The Weather Underground blog published an interesting story today on the unseasonably early decrease in the Arctic sea ice (link). Normally March is when the maximum extent of sea ice occurs, at the end of the long winter season. However, this year satellite observations of sea ice extent show that the sea ice already appears to be shrinking towards its summer minimum. Separate calculations from Japan’s National Institute for Polar Research and the US National Center for Snow and Ice Data Center both confirm the decrease in sea ice extent, based on comparisons to records that began in 1979. This is most likely due to the unusually warm conditions observed across most of the Arctic the past few months, while the coldest air shifted to a spot right over the eastern US this winter. If this trend towards early melting continues, this year may set a new record for minimum sea ice extent. The graph below shows the last few years compared to the long-term average from 1979-2014 (shown in gray in background).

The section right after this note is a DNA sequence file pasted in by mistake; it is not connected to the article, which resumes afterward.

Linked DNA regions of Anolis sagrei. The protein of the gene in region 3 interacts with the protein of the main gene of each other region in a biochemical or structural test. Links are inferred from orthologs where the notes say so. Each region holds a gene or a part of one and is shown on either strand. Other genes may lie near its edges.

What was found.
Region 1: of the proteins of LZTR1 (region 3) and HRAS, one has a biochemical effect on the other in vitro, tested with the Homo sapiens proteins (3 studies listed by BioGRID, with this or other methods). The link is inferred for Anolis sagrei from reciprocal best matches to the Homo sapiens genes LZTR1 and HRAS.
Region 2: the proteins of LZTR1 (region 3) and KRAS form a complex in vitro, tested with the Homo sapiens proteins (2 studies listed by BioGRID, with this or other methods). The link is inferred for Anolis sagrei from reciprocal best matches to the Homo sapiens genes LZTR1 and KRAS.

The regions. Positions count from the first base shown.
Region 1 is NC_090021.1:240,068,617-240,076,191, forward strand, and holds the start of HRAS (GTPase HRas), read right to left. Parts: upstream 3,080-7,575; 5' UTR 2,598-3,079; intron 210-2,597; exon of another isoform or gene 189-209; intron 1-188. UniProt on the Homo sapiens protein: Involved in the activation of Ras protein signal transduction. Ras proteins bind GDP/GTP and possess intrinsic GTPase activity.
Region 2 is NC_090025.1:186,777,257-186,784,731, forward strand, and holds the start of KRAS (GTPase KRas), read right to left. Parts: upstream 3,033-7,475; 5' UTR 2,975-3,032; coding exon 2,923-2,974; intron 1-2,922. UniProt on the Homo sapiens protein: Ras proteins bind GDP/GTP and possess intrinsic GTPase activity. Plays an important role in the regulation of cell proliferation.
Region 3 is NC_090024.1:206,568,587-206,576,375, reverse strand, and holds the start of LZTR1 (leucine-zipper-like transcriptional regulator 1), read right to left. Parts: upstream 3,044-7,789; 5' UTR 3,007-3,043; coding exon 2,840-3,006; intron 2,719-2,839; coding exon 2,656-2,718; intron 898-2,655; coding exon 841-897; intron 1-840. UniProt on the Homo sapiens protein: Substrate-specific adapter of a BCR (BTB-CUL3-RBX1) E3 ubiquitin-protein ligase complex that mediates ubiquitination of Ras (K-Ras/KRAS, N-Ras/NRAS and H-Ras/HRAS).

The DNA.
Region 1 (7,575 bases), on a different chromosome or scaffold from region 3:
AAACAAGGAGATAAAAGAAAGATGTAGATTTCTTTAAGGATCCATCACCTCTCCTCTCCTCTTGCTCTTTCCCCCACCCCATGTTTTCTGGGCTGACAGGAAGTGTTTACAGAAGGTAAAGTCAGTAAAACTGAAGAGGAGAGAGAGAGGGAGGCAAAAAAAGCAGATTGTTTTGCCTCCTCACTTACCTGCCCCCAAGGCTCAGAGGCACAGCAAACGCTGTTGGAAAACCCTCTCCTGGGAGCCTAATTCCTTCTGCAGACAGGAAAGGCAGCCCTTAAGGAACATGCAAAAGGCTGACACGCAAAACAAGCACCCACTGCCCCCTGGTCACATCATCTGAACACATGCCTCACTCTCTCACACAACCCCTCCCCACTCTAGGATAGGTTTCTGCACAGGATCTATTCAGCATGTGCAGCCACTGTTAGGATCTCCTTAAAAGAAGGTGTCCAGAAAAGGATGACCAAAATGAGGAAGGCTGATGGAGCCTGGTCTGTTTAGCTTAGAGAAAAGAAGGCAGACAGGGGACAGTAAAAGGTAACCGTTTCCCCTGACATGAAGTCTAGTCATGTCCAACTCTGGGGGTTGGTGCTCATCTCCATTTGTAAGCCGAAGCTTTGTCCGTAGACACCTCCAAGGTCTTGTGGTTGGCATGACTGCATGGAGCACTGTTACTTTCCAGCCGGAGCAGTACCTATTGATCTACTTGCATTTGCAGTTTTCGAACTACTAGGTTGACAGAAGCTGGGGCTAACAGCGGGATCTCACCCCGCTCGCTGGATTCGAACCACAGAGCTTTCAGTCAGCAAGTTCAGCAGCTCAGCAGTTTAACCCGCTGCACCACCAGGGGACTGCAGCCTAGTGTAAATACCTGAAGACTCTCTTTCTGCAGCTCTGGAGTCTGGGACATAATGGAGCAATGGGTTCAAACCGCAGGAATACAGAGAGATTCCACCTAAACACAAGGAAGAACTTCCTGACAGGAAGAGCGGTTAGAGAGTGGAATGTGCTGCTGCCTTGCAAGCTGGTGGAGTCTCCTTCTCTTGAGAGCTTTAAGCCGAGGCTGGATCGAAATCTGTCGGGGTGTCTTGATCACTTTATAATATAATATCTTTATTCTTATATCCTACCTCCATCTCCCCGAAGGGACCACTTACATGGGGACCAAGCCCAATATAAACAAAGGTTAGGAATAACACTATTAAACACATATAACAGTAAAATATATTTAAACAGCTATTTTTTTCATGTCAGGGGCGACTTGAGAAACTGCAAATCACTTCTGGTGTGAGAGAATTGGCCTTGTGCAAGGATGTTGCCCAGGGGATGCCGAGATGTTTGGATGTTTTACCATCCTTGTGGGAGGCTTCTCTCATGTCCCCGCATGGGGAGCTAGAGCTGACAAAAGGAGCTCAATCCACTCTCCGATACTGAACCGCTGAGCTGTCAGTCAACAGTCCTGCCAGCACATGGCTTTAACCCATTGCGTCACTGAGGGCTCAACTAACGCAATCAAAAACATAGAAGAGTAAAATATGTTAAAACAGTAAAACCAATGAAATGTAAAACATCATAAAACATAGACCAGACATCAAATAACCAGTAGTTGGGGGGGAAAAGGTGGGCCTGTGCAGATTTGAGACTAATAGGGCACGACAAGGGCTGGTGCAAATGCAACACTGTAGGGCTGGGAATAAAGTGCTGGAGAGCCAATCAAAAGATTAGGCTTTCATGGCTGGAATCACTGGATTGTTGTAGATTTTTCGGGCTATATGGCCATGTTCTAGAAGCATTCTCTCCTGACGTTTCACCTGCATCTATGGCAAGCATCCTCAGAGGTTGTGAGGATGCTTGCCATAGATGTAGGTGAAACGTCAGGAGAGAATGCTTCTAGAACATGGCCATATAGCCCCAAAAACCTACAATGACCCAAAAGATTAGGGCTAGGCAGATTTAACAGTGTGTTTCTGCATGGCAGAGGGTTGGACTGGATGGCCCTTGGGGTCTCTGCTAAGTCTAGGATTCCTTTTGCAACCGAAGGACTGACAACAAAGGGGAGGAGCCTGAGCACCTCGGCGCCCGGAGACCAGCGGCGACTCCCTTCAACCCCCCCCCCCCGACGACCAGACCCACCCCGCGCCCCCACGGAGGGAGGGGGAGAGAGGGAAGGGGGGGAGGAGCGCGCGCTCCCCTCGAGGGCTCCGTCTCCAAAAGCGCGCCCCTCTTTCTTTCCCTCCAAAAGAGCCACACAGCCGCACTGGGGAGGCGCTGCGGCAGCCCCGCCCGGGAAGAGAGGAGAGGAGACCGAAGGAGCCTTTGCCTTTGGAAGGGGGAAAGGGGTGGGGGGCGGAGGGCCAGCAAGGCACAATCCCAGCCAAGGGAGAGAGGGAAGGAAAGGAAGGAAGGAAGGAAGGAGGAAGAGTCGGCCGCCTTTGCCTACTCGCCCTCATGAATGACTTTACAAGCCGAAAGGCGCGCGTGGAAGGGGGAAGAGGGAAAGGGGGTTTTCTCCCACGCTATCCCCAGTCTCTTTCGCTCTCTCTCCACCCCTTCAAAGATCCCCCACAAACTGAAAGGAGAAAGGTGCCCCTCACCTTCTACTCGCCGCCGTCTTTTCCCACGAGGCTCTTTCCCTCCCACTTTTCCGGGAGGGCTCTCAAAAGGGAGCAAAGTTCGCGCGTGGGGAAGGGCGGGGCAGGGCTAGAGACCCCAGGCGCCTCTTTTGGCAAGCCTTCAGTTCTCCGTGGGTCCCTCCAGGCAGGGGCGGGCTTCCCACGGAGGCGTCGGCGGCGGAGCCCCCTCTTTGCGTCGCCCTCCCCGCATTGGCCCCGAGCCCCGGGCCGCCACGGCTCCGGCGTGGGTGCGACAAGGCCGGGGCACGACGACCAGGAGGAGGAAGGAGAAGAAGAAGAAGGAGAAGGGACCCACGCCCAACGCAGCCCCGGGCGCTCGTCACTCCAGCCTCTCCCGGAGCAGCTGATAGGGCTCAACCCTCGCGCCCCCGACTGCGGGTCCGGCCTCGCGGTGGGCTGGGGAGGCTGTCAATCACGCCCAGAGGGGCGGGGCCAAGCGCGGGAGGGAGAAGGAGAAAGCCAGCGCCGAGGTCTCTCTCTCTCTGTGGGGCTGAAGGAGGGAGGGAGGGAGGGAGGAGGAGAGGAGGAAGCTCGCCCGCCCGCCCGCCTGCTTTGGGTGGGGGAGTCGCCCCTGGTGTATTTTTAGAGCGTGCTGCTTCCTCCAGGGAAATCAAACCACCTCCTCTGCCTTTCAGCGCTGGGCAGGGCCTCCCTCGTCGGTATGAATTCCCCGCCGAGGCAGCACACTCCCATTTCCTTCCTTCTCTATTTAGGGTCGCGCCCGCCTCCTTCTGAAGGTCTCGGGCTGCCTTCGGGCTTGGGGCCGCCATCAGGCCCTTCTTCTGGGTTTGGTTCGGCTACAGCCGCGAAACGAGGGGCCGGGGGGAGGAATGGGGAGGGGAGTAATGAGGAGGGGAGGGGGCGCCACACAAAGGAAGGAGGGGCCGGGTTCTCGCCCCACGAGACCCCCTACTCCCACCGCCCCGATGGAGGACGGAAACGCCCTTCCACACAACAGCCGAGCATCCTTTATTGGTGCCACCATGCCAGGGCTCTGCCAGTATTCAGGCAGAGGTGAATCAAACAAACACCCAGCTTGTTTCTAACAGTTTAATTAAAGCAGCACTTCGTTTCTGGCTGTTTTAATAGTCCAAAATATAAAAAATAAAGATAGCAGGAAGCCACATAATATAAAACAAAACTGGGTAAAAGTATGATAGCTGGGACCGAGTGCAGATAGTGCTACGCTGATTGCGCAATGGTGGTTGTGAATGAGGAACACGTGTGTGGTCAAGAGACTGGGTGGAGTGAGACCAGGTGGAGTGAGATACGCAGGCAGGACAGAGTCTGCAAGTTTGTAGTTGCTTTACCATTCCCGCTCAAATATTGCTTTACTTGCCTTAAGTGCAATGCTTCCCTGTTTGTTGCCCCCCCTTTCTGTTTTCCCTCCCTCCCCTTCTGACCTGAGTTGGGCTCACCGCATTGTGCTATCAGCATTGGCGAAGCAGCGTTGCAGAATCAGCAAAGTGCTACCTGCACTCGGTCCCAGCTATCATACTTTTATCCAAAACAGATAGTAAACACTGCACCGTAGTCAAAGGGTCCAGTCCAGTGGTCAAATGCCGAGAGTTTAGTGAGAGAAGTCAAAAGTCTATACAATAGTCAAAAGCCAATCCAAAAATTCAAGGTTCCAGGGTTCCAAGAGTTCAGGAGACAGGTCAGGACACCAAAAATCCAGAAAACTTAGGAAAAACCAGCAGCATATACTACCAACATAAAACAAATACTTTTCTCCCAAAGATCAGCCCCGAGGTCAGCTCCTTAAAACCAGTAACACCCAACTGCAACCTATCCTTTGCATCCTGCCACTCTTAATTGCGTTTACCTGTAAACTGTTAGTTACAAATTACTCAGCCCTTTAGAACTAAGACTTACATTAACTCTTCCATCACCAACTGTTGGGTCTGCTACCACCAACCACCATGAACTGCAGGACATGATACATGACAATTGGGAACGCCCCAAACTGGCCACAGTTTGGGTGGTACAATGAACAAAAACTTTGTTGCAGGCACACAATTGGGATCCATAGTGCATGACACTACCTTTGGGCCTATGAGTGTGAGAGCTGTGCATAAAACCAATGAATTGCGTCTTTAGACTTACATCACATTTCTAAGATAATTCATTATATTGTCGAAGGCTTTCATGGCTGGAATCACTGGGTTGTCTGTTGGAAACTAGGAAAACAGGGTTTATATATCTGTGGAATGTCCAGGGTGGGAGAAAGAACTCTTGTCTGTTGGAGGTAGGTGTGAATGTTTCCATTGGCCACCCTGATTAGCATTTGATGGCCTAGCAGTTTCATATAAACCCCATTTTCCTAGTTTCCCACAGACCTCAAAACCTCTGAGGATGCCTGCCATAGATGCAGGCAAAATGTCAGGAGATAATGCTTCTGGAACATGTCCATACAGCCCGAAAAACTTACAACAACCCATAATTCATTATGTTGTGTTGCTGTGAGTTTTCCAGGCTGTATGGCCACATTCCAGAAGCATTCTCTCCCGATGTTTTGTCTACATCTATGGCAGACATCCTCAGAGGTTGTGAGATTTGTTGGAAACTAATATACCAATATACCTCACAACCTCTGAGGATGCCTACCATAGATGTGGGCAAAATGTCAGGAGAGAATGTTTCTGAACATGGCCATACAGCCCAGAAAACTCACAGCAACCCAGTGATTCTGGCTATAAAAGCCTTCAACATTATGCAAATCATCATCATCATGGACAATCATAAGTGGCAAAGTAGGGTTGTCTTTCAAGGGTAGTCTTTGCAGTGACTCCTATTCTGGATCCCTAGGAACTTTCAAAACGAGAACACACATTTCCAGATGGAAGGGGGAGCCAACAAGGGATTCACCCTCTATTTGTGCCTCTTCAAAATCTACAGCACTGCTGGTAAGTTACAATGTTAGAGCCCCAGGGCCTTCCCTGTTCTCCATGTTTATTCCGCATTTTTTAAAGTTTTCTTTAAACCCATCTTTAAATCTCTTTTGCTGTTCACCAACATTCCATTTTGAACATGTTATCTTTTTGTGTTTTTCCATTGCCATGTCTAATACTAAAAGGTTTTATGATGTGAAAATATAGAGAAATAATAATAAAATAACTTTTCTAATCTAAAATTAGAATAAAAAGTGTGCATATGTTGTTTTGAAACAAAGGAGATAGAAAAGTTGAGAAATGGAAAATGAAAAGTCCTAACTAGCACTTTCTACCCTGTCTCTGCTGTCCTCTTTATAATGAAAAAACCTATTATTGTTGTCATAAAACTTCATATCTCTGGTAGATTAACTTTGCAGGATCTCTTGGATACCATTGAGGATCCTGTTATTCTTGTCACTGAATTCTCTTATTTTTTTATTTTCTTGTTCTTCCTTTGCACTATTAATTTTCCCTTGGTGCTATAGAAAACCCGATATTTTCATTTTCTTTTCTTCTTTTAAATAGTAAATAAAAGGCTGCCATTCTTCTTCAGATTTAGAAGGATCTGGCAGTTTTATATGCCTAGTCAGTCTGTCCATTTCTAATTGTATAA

The global temperature map below shows the temperature differences from the long-term average in January 2015, showing the warmth across most of the Arctic and the cold conditions in the eastern US. Today’s anomalies are shown below that from Climate Reanalyzer.org.
It’s not clear what impact an early reduction in sea ice extent will have on the weather of the Southeast this year. Meanwhile, a weak El Nino is expected to increase precipitation across most of the Southeast this spring.